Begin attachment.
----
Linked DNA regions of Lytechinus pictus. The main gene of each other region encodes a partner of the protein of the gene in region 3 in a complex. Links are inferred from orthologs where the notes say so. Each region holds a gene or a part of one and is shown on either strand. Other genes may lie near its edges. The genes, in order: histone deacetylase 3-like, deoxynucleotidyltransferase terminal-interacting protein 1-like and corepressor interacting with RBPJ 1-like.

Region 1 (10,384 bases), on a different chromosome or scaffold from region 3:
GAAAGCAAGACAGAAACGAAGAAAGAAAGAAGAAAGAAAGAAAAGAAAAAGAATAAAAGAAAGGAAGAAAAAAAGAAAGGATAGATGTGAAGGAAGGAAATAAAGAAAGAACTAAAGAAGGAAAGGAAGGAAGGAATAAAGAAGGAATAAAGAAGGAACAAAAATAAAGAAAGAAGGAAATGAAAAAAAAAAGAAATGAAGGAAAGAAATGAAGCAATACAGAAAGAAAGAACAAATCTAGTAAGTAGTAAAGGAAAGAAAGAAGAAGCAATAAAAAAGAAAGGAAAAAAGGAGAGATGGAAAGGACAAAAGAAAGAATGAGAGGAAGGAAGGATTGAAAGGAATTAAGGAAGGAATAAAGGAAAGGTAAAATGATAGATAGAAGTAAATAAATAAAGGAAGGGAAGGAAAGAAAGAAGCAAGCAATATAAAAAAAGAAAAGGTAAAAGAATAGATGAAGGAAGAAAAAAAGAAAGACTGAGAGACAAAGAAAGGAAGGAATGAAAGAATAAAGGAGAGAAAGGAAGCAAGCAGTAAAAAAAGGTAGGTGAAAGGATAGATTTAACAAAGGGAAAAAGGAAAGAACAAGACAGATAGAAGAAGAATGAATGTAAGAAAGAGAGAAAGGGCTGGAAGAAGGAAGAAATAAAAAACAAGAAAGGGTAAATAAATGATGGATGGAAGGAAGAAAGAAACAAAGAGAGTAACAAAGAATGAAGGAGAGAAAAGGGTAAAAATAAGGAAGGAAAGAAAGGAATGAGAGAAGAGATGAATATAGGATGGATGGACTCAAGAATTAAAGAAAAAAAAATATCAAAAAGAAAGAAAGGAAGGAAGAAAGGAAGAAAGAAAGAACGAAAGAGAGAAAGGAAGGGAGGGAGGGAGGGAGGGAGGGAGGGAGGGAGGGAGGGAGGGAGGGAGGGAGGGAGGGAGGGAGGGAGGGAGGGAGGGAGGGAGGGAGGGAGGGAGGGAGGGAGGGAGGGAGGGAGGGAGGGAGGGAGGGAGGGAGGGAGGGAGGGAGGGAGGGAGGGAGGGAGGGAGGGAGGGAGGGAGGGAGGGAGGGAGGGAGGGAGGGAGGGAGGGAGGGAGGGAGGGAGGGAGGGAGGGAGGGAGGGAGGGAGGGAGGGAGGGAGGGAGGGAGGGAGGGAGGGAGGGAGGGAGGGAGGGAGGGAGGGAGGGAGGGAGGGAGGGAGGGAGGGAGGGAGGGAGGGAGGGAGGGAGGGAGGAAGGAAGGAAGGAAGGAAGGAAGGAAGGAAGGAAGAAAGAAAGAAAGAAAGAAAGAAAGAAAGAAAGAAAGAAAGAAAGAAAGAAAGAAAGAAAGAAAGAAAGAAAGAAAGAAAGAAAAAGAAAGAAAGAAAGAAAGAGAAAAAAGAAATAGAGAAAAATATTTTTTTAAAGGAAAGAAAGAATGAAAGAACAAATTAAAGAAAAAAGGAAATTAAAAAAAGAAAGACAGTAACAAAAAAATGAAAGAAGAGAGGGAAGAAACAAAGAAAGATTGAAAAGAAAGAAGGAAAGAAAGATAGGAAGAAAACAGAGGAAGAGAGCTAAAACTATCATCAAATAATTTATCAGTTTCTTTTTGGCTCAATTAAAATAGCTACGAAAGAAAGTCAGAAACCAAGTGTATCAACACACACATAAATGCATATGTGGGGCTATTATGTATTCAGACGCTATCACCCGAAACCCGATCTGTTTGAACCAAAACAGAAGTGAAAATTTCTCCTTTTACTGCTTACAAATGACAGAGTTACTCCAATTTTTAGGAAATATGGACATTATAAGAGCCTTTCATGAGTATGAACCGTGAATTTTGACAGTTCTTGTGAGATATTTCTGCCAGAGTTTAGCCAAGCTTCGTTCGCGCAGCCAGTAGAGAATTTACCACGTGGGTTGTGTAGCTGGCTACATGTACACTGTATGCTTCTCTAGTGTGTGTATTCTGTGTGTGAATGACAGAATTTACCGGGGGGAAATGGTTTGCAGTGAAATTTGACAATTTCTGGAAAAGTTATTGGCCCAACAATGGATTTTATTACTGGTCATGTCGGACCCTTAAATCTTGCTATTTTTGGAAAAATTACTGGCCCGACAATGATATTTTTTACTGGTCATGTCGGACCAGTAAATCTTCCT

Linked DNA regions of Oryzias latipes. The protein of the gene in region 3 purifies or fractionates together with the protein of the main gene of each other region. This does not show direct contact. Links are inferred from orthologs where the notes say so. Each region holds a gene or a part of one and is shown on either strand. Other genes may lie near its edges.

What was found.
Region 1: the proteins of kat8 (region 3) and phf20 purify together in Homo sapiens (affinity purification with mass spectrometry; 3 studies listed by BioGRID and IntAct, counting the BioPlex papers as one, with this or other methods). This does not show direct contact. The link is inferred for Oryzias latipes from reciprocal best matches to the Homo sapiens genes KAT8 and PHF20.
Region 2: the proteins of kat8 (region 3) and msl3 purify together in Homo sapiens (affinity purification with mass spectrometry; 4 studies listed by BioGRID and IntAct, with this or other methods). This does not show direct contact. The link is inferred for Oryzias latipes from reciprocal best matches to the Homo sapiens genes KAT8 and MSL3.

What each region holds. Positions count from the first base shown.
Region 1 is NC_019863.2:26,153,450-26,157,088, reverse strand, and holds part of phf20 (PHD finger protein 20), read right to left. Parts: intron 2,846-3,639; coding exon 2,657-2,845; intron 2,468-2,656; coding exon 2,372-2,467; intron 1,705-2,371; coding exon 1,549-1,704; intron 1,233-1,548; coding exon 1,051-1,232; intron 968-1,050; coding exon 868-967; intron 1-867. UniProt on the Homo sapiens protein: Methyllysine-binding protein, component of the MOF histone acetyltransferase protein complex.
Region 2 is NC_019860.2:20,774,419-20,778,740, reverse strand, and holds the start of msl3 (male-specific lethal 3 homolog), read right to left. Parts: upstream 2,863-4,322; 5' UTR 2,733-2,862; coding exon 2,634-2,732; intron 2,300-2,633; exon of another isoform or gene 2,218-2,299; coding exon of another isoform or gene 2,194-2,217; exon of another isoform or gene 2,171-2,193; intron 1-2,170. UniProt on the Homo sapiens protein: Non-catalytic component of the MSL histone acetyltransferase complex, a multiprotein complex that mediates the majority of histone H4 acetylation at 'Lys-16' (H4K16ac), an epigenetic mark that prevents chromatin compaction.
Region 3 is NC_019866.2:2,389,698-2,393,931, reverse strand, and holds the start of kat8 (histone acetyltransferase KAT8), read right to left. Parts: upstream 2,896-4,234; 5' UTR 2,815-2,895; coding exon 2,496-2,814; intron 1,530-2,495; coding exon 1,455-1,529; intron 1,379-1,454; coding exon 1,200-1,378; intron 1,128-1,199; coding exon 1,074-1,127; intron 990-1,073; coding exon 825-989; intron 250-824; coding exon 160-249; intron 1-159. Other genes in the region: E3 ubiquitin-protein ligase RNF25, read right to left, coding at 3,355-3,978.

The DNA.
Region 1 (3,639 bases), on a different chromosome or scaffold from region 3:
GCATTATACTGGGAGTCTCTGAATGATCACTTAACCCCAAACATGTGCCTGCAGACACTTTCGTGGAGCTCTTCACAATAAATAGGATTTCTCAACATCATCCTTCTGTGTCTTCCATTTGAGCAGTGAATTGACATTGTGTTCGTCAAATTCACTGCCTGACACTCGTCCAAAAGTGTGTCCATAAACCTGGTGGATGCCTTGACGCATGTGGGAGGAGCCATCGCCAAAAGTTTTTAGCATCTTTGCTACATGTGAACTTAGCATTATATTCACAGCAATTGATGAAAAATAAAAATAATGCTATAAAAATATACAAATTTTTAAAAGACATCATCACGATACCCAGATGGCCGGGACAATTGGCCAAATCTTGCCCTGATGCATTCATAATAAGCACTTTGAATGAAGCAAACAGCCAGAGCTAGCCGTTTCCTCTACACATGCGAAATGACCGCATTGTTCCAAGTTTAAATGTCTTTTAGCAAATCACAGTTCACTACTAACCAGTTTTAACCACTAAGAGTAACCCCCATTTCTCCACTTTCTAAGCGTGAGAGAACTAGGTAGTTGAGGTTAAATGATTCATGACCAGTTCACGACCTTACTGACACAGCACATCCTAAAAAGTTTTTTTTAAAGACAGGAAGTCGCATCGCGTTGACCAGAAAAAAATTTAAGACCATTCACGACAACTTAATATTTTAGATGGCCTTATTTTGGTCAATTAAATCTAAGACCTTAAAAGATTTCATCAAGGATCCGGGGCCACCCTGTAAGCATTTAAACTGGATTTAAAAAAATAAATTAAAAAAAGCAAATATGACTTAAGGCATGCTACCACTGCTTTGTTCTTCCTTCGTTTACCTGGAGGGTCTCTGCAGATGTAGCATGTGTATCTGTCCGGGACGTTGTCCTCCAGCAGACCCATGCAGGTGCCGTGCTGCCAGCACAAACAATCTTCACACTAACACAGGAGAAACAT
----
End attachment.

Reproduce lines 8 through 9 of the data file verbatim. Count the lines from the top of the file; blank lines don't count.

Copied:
What each region holds. Positions count from the first base shown.
Region 1 is NC_019863.2:26,153,450-26,157,088, reverse strand, and holds part of phf20 (PHD finger protein 20), read right to left. Parts: intron 2,846-3,639; coding exon 2,657-2,845; intron 2,468-2,656; coding exon 2,372-2,467; intron 1,705-2,371; coding exon 1,549-1,704; intron 1,233-1,548; coding exon 1,051-1,232; intron 968-1,050; coding exon 868-967; intron 1-867. UniProt on the Homo sapiens protein: Methyllysine-binding protein, component of the MOF histone acetyltransferase protein complex.